IN THIS CHAPTER
Using the mouse
Using the desktop
Personalizing the desktop
Using a window manager
Though many curmudgeons and long-time Unix users eschew any sort of graphical interface, let's face it—most people today want (and expect) one. The graphical environment used on Ubuntu systems, the GNOME desktop, provides a stable and usable environment for running your graphical applications and interacting with your system graphically. Most of the Linux utilities used for system administration and configuration provide graphical interfaces to simplify formerly complex tasks, and are easily accessed from one of the primary menus provided by the GNOME desktop.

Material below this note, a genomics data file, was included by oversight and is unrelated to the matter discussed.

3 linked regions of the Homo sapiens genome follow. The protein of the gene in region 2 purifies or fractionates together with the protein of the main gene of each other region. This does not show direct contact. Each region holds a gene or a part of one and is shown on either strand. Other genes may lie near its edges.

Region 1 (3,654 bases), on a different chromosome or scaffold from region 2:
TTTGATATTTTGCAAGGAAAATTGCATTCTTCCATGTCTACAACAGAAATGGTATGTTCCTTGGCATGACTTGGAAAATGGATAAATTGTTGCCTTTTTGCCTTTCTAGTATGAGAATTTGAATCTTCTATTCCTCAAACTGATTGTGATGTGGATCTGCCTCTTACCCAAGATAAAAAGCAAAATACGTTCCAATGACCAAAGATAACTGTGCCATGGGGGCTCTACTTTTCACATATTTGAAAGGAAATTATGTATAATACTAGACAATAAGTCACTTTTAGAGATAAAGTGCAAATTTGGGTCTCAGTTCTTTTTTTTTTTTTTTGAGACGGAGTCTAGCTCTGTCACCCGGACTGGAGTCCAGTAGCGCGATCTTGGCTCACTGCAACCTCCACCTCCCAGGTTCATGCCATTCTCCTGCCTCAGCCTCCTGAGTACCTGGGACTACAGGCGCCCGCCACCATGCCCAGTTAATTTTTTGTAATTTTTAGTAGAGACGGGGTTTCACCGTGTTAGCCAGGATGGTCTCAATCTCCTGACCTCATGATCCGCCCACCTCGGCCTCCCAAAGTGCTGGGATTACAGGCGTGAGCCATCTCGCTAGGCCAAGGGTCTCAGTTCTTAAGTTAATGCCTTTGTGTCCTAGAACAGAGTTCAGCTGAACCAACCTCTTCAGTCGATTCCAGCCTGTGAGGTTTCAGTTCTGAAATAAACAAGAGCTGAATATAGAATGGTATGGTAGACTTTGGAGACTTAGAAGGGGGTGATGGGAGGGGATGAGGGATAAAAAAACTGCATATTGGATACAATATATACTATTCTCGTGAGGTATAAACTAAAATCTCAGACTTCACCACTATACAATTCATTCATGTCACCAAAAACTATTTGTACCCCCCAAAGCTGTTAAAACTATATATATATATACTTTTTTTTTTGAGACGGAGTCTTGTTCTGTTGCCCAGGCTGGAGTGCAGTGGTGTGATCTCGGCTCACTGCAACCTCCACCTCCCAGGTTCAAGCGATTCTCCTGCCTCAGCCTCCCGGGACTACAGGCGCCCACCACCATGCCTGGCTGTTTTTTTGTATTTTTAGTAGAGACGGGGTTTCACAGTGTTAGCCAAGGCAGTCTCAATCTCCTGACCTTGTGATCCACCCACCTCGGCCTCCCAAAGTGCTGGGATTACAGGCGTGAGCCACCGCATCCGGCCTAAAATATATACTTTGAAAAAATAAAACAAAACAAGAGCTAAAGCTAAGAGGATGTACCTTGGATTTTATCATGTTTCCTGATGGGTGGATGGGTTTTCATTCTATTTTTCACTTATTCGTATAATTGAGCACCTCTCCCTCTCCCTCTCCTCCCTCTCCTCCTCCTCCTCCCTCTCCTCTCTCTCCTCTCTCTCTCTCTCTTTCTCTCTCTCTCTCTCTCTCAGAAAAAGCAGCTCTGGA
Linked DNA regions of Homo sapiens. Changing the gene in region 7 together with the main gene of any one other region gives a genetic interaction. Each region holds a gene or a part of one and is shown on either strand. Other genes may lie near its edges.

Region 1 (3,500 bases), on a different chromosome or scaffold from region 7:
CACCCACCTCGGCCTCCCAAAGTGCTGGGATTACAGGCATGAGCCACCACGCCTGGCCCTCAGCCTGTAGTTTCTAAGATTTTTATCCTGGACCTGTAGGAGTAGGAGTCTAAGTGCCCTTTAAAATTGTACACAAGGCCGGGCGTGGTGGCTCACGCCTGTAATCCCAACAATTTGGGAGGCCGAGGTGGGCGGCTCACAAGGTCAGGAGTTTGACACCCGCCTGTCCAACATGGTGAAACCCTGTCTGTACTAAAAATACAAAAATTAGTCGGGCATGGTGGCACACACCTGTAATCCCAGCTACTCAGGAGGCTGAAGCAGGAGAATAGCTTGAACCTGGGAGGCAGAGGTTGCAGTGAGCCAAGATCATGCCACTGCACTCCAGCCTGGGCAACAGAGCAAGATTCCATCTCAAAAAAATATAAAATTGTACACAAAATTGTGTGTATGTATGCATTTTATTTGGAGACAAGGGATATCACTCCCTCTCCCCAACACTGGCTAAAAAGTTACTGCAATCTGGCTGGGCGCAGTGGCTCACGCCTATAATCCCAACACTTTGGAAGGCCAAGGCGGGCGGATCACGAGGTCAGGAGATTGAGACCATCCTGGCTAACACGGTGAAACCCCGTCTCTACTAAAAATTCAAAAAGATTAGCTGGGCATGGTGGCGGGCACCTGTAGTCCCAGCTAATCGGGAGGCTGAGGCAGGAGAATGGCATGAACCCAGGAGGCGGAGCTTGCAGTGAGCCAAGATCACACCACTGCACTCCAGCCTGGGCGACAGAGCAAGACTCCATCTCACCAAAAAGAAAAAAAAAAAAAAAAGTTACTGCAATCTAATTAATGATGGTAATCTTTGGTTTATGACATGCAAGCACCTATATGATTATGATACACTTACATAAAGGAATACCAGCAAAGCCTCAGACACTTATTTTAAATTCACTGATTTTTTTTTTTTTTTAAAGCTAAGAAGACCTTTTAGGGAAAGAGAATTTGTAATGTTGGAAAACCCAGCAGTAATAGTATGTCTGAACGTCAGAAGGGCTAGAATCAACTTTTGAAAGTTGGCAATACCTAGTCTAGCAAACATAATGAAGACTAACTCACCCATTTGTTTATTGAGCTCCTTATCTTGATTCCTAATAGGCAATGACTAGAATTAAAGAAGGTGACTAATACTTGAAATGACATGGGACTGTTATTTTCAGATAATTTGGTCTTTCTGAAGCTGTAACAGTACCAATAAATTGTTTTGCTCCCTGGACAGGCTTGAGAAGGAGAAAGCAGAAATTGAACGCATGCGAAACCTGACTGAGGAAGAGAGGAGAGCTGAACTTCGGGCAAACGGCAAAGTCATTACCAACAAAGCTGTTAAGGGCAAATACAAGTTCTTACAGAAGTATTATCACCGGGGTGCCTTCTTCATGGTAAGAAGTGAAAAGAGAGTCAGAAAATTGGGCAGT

This chapter begins by providing some background information on the graphical environment used on all Linux systems, such as explaining exactly what the word desktop means, and what graphical alternatives exist on Linux systems. The remainder of the chapter focuses on discussing the organization and use of the GNOME desktop provided on Ubuntu systems. GNOME is a powerful graphical interface with all of the features that you'd expect in a modern graphical user interface (GUI)—once you know where to find them.
Almost all of the high-resolution support for interacting with any Linux system is handled by a graphics package called the X Window system, known to its friends as X11 or simply X. The X Window system is one of the most attractive aspects ...